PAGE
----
A handful of public schools in Florida have either all-girls or all-boys classrooms. More could be coming.

Rep. Manny Diaz, R-Hialeah, is behind a bill that would have one school in each school district offer only single sex classes. The proposed legislation would create a pilot project in designated districts for two years.

“With the idea that children all learn differently, this is a way that we can provide those parents – that don’t have the resources to send their students to a private school or a parochial school that has a gender specific setting – a local public school where they have access to it,” Diaz said.

A handful of public schools around the state already have single sex classrooms.

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Union Worried Testing Could Cause Public To Turn On Common Standards

Thousands of NEA delegates are meeting in Atlanta, led by national union president Dennis Van Roekel.

NEA Public Relations/flickr

Thousands of NEA delegates are meeting in Atlanta, led by national union president Dennis Van Roekel.

About 10,000 educators from around the country are in Atlanta this week for the National Education Association’s annual meeting.

The group will debate issues from school safety to immigration reform as the NEA develops its legislative priorities for the coming year.

Florida Education Association President Andy Ford says Common Core State Standards and assessments will be heavily discussed.

“They’re great standards. They’re higher level standards. They’re common sense,” Ford said. “They allow teachers and students to dive deep into the subject matter as opposed to covering a variety of issues very, very thinly.”

But he’d like more time for students and teachers to make the transition.

“Teachers are going to have to have time to retool absolutely everything they’ve been doing because these standards are so much better,” Ford said, “but they’re higher level and they require different ways of teaching.”

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Groups Dismiss Report Critical Of ALEC’s Influence Over Education Policy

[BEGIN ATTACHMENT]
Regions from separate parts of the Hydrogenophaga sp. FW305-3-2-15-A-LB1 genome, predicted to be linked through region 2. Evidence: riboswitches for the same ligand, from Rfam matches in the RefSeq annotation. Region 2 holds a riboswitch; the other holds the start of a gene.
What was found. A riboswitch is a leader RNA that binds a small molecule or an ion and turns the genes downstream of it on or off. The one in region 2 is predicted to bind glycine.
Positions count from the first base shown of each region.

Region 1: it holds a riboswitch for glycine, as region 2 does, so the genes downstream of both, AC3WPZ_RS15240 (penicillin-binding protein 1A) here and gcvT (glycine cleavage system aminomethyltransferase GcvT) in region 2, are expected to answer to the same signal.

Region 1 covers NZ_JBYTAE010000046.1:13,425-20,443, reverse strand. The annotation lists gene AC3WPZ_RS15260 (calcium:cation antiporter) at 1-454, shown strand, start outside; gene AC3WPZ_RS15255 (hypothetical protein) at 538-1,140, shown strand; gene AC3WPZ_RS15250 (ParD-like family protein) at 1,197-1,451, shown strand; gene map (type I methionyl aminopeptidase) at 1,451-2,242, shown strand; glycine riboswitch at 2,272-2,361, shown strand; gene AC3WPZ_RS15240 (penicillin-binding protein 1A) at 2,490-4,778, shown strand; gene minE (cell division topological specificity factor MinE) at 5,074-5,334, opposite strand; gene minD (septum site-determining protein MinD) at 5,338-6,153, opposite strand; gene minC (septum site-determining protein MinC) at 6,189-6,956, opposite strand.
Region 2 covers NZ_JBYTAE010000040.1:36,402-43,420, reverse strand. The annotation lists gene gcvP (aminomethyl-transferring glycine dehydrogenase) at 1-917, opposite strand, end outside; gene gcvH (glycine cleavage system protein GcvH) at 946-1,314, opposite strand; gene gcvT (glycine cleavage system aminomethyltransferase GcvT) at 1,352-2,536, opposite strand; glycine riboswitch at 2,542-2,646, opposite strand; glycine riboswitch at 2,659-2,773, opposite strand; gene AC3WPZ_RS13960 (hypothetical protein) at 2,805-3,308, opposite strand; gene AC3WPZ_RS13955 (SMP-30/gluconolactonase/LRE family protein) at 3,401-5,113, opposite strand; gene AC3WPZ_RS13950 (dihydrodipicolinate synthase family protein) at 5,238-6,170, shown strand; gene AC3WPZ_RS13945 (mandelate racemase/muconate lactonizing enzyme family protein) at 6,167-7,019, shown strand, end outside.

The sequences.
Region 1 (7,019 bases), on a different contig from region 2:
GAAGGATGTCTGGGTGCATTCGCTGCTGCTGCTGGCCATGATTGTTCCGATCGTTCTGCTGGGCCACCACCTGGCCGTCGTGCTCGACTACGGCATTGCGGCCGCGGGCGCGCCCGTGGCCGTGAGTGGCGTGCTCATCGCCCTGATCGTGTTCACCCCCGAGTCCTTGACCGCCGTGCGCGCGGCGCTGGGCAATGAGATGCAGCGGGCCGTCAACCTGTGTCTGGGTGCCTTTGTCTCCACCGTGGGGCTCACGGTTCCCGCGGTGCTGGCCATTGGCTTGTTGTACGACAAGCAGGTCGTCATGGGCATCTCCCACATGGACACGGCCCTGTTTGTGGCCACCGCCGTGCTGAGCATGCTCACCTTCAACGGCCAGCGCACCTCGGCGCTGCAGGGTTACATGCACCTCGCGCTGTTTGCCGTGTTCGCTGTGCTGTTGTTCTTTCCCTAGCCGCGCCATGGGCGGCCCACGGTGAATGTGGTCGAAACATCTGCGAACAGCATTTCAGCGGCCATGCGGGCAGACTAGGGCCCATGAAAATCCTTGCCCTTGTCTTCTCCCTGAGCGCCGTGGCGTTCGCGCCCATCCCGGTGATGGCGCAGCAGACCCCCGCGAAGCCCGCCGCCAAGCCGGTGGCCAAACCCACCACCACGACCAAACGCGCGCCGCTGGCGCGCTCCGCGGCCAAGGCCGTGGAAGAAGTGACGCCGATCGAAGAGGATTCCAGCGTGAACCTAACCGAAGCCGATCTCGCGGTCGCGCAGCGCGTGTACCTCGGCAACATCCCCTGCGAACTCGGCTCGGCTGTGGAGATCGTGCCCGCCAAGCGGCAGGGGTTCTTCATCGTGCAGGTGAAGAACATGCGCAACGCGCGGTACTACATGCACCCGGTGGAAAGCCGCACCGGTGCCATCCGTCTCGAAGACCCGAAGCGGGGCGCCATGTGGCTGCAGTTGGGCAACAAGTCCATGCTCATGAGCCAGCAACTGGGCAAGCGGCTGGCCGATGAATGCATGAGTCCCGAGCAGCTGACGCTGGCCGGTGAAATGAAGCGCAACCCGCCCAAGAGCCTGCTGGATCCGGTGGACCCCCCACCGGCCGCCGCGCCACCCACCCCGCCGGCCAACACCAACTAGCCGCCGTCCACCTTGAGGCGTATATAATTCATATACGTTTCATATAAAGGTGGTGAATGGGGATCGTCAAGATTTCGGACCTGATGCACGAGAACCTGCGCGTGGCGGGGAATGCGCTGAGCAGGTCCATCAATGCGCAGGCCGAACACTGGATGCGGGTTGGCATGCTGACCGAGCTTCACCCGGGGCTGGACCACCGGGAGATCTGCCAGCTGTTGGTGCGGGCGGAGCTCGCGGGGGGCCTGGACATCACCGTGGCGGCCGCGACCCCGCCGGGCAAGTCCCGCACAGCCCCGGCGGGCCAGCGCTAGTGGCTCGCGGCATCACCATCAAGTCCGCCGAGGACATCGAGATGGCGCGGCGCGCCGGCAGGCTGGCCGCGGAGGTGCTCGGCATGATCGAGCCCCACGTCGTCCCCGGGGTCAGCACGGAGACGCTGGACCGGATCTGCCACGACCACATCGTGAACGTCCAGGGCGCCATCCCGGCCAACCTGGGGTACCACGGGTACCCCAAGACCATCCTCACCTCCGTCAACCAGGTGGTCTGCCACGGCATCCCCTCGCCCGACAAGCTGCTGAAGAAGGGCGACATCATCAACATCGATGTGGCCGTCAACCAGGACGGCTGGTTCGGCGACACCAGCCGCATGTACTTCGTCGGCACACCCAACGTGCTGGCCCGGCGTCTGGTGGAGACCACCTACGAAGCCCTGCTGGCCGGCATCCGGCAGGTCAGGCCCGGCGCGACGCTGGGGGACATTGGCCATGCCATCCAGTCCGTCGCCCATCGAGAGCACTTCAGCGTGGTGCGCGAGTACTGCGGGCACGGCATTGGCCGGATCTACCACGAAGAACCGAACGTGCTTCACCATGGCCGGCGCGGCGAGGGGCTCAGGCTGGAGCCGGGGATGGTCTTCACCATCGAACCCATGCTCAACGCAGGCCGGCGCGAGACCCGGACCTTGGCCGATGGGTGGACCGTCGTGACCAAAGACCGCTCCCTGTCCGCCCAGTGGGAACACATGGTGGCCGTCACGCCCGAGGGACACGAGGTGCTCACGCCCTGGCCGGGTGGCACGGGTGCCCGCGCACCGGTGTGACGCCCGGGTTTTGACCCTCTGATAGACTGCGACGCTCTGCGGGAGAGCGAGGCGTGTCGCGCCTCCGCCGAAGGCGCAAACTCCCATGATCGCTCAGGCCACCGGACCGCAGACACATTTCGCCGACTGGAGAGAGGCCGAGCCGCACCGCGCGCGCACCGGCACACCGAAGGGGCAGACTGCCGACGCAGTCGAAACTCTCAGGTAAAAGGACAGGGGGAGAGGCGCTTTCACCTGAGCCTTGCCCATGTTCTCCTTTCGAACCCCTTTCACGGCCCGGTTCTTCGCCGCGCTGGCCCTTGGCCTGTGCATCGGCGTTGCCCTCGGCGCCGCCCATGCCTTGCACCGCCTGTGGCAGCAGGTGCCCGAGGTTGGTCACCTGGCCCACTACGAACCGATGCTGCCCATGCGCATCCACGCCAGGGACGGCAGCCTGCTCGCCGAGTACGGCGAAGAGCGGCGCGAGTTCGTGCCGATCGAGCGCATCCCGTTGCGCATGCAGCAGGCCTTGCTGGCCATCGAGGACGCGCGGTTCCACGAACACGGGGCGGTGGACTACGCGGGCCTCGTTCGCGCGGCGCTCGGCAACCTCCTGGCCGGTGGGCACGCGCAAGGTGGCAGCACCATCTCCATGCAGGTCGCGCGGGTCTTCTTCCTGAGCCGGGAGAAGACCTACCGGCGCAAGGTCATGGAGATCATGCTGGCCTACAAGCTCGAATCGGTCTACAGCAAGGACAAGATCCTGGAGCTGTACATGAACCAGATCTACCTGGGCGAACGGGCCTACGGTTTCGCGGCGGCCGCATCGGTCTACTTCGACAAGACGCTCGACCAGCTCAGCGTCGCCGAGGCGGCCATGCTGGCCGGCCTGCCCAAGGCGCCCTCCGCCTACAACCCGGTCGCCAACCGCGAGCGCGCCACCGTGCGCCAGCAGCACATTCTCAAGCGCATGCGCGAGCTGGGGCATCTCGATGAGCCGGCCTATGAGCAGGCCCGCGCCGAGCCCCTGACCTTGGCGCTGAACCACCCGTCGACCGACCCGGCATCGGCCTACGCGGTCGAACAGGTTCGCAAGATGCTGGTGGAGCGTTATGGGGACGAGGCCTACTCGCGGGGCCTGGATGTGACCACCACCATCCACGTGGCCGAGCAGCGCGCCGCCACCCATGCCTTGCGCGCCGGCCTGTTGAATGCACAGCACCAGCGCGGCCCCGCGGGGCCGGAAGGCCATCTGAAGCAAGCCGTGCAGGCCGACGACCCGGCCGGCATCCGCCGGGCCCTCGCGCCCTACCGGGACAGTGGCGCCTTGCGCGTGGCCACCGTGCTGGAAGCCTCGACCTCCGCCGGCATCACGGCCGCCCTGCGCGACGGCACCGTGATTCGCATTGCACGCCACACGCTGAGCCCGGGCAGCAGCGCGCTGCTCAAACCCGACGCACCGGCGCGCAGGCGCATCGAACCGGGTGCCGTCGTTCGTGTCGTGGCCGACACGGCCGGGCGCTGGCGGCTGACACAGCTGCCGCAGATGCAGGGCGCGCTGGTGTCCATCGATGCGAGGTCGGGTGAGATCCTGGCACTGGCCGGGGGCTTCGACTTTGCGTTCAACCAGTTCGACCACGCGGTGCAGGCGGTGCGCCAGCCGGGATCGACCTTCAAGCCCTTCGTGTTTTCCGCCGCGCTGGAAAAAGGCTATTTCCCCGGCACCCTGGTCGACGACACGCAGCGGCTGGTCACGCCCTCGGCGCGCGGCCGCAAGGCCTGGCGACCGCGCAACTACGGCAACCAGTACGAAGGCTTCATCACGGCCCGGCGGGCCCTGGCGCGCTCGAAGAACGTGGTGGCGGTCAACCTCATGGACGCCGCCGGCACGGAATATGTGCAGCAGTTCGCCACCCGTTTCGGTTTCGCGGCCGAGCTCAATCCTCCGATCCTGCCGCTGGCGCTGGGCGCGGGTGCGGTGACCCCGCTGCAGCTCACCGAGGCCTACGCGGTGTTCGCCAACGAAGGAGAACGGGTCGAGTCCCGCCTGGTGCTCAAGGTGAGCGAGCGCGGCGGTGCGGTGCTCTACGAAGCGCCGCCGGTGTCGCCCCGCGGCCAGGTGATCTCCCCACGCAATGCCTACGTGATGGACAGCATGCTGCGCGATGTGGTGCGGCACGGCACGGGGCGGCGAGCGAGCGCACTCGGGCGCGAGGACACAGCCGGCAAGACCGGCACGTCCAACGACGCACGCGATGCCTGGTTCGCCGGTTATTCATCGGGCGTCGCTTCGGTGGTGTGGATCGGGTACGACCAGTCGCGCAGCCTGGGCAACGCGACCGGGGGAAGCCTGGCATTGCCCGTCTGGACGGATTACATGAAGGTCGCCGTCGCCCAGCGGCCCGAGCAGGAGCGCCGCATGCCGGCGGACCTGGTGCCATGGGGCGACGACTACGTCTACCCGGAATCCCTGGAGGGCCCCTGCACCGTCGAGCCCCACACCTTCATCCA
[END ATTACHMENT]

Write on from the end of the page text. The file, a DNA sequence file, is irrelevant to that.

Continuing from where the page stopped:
Progress Florida says ALEC has too much influence inside state houses.

Boston Public Library / Flickr

Progress Florida says ALEC has too much influence inside state houses. ALEC defended its work.

Two groups named  yesterday in a report which criticizes ALEC – the American Legislative Exchange Council – for its “damaging influence” on public education policy have responded.

Progress Florida and eight other left-leaning organizations from around the country issued the report, ALEC v. Kids: ALEC’s Assault On Public Education.

ALEC crafts model legislation mostly promoting right-leaning policies — or free-market and limited government in ALEC’s words — for use by state lawmakers.

The organization has a series of task forces comprised of legislators that “develop model policies to use across the country.” Subjects range from Civil Justice to Communications and Technology.

The report claims ALEC’s task forces are under the influence of corporate interests.

“The policies of ALEC’s Education Task Force prioritize profit over results, secrecy over accountability, and cuts over kids,” the report states.

Lindsay Russell, director of ALEC’s Task Force on Education, sent StateImpact Florida this statement:   Continue Reading

Progressive Groups Target ALEC For “Damaging Influence” On Education

Left-leaning groups blame ALEC for bad education policy around the country.

sheelamohan/freedigitalphotos.net

Left-leaning groups blame ALEC for bad education policy around the country.

An organization which crafts model legislation for states is catching blame for education policies it has supported around the country.

The American Legislative Exchange Council – better known as ALEC – describes itself as a non-profit, non-partisan organization that focuses on policy relating to “free markets, limited government and constitutional division of powers between the federal and state governments.”

Former Gov. Jeb Bush describes ALEC as “a group of reform-minded center-right legislators that convene. They have a policy focus.”

ALEC is in the cross hairs of nine left-of-center groups that put together a report detailing its “damaging influence” on public education policy.

Their feelings are clear in the report’s title – ALEC v. Kids: ALEC’s Assault On Public Education.

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Common Standards, New Lessons May “Weed Out” Some Teachers

The transition to Common Core may be a challenge that some teachers choose not to take.

paul gooddy/freedigitalphotos.net